By Manasi Nene
A collaboration between the Indian Law Society’s (ILS) Law College, Pune and the Society for Promoting Participative Ecosystem Management (SOPPECOM) might just be a way to creating sustainable change in rural India.
About 27 people, mostly women, attended a workshop organised by these two organisations in Tuljapur, earlier this week. The main aim of the workshop was to educate women about land and succession laws, which many are often ignorant about. SOPPECOM focused more on the social and political aspects of this inequality, while ILS focused on the legal education.
This collaboration also found a link between domestic violence and land ownership. Often, when a land-owning man dies, his widow is forced into signing a pramaan patra, a document, that transfers land to someone else. Abuse is frequently part of how the men in her family and community get the woman to transfer land. The workshop aimed to make rural women aware of inequalities in situations like this, and to figure out the best legal recourse. Other activists from the group are focusing on encouraging joint ownership of land and property between a husband and wife, to ensure the wife has something to fall back upon in case later she is in trouble.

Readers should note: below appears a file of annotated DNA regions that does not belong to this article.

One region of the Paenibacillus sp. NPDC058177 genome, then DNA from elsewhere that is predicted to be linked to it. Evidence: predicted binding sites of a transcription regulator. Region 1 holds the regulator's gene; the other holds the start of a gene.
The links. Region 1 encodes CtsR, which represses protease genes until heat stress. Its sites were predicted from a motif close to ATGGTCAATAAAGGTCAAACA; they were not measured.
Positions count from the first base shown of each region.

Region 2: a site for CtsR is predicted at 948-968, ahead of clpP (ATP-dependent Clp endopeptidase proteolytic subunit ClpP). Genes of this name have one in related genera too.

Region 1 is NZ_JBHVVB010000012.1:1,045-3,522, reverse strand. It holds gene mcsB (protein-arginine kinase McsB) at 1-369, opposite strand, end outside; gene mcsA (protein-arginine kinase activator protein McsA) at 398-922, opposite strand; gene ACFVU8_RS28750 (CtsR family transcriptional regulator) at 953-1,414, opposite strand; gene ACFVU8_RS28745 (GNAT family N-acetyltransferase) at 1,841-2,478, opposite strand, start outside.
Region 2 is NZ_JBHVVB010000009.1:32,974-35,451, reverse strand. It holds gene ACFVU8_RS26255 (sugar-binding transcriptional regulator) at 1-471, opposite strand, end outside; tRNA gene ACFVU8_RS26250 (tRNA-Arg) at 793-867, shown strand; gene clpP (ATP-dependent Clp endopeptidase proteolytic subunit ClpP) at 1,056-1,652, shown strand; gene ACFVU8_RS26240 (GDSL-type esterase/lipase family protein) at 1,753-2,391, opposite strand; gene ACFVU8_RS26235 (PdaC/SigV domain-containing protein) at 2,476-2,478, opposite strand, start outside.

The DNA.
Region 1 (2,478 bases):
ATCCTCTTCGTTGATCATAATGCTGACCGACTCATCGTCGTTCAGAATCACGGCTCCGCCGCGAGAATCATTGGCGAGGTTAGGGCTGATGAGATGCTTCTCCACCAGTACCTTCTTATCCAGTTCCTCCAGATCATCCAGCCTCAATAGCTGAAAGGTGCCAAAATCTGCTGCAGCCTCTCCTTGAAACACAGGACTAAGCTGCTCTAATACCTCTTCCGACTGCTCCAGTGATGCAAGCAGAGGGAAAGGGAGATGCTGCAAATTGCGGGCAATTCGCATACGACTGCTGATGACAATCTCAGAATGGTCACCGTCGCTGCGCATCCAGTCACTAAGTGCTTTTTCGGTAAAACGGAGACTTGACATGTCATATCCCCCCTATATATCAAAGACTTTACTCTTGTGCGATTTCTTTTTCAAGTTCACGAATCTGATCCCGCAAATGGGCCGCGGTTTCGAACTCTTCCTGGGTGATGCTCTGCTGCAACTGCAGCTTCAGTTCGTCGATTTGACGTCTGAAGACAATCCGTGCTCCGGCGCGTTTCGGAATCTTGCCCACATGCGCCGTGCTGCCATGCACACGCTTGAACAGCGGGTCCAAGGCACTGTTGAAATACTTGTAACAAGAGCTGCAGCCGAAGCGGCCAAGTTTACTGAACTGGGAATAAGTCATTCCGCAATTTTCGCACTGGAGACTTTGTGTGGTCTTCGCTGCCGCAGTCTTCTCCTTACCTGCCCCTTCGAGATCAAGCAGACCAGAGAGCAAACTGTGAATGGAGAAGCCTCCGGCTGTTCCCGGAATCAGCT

When a women has land in her name, her powers of bargaining increase, says Seema Kulkarni, a senior member of SOPPECOM. In a paper co-authored by her, it is explained that land acquisition isn’t simply about land alone, but the emancipation comes from land, water, credit and skills, things that women in India’s smaller towns and villages are often excluded from. A more political and legal approach is needed, in order to minimize the exclusion that comes through gender, caste and class. Hopefully, dissemination of more legal information, in other endeavours such as the workshop, will prove to be successful.